Auckland iwi Te Kawerau a Maki has signed its Treaty settlement with the Crown.
Compensation includes $6.5 million to buy most of Riverhead Forest and land and $300,000 towards the cost of building a marae at Te Onekiritea Point (Hobsonville). Further cultural redress includes the vesting of nine significant cultural sites to the iwi.
Like many iwi, Te Kawerau a Maki had a painful past under colonialism, and was left with little land and no marae.
Northern Maori war parties drove descendants from Auckland into exile in Waikato.
Some returned to West Auckland but over time European settlers and the Crown bought up ancestral land without the tribe's knowledge.
Treaty of Waitangi Negotiations Minister Christopher Finlayson says the past wrongs can never be fully compensated but the settlement will help the iwi develop a strong cultural and economic future.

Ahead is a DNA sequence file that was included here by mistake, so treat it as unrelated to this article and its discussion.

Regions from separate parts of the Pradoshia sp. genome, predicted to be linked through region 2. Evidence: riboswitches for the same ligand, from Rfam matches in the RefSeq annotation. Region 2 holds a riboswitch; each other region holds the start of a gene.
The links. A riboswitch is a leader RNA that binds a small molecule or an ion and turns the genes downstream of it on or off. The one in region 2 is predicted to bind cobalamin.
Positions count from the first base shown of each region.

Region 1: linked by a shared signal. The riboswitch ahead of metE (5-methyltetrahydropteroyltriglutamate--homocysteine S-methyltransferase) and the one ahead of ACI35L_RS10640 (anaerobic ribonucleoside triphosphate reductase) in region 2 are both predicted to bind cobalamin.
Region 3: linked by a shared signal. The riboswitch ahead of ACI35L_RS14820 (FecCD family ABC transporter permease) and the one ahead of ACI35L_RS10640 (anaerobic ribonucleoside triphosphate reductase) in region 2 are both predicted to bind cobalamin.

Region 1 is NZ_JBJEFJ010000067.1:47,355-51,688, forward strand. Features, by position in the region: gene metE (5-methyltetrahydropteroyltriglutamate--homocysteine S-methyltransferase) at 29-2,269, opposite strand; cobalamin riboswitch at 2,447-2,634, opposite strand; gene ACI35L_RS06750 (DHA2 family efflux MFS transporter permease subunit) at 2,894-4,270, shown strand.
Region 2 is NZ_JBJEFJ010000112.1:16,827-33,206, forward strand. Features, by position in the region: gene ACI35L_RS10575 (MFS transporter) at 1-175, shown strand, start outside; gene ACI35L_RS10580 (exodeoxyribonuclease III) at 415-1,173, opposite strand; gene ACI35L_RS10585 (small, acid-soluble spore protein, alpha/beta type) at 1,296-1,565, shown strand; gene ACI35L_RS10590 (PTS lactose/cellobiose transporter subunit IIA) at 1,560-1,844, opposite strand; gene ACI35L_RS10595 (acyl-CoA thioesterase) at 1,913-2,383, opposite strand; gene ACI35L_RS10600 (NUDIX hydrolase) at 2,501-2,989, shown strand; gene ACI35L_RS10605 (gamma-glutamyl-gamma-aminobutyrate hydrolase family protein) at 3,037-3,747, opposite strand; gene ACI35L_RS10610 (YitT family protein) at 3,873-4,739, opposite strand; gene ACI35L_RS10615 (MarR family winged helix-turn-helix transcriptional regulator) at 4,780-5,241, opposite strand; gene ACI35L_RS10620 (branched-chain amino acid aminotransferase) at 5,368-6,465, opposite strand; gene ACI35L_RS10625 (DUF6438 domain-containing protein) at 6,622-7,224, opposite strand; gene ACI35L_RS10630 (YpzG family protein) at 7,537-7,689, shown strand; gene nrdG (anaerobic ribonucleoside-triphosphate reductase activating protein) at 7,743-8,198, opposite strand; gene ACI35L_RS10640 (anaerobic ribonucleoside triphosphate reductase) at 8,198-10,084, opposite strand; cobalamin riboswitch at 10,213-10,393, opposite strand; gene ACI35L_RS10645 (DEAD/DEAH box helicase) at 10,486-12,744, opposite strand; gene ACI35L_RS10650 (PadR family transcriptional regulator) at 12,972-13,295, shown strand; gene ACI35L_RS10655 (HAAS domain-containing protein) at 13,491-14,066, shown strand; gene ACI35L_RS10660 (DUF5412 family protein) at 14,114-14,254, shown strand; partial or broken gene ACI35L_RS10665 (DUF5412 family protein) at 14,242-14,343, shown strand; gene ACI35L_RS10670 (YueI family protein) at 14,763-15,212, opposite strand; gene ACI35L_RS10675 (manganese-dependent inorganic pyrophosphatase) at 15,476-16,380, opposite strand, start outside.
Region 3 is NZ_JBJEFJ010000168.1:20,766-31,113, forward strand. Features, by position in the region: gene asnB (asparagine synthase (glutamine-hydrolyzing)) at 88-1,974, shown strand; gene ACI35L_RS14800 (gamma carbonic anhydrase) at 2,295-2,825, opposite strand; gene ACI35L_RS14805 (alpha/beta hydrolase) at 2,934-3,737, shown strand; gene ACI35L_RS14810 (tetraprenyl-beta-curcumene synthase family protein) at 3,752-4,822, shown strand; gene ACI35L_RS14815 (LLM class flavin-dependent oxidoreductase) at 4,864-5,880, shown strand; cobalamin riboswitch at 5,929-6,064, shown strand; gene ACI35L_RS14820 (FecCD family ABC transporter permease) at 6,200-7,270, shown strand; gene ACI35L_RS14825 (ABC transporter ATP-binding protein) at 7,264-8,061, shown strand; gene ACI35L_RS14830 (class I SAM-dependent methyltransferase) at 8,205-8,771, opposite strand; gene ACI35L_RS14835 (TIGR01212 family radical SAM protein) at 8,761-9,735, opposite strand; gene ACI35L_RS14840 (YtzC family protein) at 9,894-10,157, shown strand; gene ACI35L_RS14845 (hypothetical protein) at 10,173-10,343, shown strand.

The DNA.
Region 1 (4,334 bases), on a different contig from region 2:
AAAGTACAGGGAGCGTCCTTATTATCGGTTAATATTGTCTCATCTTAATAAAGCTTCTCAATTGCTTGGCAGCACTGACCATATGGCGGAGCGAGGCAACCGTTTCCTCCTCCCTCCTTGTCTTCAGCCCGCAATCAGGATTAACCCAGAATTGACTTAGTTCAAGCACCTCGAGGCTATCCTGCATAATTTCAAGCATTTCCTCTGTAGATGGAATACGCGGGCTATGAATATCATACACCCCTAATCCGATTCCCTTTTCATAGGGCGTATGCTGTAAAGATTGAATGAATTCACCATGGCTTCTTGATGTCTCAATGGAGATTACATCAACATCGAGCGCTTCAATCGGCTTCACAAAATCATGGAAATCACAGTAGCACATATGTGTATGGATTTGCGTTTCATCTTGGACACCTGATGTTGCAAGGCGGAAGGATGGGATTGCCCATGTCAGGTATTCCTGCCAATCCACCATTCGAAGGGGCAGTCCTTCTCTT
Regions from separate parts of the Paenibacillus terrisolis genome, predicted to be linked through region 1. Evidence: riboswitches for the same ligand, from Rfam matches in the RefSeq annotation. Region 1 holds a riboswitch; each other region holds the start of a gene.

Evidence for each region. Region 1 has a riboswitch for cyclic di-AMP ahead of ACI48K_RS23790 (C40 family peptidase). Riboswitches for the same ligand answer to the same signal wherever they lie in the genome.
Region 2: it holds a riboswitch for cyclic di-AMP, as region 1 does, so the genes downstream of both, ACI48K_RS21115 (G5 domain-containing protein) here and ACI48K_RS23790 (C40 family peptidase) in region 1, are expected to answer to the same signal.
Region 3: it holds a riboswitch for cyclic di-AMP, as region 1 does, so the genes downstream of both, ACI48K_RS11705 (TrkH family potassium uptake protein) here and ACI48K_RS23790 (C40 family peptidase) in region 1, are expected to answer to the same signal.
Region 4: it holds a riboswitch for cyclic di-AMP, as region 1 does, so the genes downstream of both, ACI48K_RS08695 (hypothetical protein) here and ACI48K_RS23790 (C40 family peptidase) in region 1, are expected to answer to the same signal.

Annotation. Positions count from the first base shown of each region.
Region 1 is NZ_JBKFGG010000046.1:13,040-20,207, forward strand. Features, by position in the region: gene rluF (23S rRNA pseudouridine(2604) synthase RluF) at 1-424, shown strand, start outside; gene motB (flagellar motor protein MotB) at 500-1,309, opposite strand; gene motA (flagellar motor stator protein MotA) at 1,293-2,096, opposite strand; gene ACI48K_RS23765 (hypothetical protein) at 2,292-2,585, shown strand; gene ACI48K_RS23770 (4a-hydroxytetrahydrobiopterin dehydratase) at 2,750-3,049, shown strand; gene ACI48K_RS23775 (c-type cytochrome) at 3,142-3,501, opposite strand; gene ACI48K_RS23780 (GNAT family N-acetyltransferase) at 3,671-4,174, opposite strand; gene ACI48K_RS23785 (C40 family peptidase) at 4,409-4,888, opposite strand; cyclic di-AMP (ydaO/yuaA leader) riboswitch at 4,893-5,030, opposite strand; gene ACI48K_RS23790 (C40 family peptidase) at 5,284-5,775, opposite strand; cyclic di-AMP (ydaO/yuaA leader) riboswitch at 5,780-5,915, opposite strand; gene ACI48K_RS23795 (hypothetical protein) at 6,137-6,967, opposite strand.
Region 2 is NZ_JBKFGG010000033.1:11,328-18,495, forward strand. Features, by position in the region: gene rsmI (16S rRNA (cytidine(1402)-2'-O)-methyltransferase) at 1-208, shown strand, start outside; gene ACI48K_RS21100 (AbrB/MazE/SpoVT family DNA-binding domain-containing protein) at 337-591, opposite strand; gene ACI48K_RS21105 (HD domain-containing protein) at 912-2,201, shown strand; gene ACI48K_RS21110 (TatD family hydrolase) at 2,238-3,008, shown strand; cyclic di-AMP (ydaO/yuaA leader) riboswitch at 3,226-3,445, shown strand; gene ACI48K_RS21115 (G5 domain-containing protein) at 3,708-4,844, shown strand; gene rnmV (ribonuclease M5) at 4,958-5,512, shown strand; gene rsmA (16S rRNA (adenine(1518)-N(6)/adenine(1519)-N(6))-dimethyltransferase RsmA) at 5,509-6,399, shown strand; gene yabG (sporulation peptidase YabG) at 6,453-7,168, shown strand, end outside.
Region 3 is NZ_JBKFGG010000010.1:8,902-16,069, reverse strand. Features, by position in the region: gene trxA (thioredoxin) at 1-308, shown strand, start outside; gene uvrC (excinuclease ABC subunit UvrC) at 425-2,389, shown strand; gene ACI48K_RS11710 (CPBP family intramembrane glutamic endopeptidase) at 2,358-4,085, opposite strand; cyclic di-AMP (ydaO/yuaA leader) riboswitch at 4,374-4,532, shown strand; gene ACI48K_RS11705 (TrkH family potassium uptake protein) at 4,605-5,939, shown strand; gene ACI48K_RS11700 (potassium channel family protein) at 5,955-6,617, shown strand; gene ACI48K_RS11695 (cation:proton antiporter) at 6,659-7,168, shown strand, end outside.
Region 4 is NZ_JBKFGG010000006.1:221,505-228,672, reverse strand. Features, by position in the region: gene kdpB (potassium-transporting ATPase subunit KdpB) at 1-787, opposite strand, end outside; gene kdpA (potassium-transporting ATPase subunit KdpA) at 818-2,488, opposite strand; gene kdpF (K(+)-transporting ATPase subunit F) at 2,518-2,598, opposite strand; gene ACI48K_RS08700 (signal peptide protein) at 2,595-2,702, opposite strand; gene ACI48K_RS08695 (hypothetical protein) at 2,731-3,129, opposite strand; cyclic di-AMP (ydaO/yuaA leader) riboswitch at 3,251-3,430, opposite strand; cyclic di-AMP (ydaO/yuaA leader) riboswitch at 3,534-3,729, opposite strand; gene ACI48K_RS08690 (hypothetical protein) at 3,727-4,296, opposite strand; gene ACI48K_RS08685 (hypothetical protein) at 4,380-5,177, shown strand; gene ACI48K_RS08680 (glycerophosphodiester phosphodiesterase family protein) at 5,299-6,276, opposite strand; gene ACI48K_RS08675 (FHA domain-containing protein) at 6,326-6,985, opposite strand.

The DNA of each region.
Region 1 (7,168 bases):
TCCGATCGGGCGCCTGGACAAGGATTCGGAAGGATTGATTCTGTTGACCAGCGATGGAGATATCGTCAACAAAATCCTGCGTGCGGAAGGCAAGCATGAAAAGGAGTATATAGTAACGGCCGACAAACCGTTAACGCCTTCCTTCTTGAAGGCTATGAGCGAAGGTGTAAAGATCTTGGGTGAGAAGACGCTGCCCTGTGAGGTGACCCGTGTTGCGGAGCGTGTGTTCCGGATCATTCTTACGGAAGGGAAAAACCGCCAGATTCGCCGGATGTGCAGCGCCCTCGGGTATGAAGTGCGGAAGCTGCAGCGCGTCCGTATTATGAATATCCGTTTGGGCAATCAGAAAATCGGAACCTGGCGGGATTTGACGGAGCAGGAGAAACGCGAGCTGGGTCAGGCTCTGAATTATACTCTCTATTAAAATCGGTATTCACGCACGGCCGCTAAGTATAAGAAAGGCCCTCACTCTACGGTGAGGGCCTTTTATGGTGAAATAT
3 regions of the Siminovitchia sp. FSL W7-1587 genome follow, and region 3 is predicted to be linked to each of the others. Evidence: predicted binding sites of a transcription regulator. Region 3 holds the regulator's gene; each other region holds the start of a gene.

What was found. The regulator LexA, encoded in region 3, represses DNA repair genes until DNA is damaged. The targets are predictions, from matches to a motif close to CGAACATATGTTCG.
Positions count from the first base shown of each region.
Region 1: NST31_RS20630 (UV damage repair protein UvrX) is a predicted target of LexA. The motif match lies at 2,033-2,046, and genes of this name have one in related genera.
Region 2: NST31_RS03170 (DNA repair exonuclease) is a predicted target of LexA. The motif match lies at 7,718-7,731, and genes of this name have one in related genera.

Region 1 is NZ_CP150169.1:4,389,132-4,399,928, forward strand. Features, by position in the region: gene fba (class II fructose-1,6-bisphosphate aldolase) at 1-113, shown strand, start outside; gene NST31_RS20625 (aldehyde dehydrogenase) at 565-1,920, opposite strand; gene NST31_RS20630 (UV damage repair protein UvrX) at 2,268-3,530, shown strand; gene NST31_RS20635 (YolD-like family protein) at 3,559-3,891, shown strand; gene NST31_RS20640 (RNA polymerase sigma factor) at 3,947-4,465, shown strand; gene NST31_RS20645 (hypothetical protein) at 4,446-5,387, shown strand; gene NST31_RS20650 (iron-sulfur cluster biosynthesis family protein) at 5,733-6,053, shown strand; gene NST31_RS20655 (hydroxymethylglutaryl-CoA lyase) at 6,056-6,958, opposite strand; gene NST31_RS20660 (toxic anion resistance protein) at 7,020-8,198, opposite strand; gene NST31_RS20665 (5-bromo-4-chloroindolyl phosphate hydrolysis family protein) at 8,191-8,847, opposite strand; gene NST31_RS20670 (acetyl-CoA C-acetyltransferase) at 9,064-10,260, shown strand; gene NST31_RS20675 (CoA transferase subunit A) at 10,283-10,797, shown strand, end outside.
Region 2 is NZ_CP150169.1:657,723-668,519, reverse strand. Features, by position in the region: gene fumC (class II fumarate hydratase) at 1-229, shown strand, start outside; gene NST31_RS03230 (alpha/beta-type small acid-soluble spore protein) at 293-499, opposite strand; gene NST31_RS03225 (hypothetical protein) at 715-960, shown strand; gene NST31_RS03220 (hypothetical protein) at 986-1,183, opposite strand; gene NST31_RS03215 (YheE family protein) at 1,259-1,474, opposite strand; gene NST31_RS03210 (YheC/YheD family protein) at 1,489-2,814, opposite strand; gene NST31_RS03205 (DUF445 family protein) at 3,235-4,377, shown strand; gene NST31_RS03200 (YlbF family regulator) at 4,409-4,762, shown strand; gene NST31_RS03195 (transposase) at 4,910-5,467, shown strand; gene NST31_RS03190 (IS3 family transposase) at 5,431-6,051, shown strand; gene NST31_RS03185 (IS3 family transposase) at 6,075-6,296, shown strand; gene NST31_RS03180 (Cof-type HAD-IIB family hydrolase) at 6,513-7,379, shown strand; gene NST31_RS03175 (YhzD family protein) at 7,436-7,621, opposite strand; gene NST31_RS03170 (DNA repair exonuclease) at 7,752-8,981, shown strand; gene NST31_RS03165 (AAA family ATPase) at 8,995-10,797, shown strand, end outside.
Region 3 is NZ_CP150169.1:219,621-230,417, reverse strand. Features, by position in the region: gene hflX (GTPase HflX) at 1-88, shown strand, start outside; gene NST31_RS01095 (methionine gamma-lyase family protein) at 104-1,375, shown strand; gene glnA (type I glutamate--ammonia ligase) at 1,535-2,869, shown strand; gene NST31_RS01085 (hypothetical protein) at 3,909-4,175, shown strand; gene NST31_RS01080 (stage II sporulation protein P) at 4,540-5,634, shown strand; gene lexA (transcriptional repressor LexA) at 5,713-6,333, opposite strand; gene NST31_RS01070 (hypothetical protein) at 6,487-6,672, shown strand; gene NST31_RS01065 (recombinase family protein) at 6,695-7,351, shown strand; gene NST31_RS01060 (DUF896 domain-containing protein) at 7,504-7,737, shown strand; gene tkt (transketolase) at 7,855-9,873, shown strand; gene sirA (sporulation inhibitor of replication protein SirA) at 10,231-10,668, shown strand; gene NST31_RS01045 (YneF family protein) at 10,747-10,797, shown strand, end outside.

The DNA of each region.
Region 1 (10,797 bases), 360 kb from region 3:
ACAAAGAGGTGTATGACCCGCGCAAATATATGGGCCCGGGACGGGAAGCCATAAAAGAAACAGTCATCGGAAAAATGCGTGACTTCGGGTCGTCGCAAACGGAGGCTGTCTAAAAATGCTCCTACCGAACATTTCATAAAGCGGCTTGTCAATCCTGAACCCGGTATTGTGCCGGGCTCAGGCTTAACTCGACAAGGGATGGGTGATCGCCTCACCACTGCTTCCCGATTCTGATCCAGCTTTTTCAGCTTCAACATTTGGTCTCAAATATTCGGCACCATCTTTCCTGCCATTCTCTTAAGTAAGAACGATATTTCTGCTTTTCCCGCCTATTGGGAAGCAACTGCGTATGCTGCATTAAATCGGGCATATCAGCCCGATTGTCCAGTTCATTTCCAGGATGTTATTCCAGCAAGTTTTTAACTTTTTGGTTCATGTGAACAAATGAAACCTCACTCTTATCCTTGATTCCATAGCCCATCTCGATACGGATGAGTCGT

Te Kawerau a Maki's claims are based on the Crown's actions and omissions, including extensive Crown purchases in the three decades following the signing of the Treaty of Waitangi in 1840.
Mr Finlayson says what reserves that had been set aside for Te Kawerau a Maki were never protected and were gradually alienated from tribal control, and the iwi was rendered virtually landless.
He says this had a severe impact on the health and well-being of the Te Kawerau a Maki community with effects that continue to be felt today.
"Te Kawerau a Maki has waited a long time to reach this day," Mr Finlayson says. "While we can never fully compensate for the wrongs of the past, this settlement will enable the people of Te Kawerau a Maki to focus on developing a strong cultural and economic future."
He says the settlement includes the purchase of 86 percent of Riverhead Crown Forest Licence land, which will be a significant commercial asset for Te Kawerau a Maki.
The signing, the 69th deed of settlement to be signed by the Crown, took place at Makaurau Marae in South Auckland on Saturday.
The Crown was represented by Mr Finlayson, Whanau Ora MinisterTariana Turia and Pacific Island Affairs Minister Peseta Sam Lotu-Iiga.
It was witnessed by MPs Claudette Hauiti and Tau Henare. The Maori King, Kingi Tuheitia, and representatives of other iwi also attended.
The settlement will be given effect through legislation.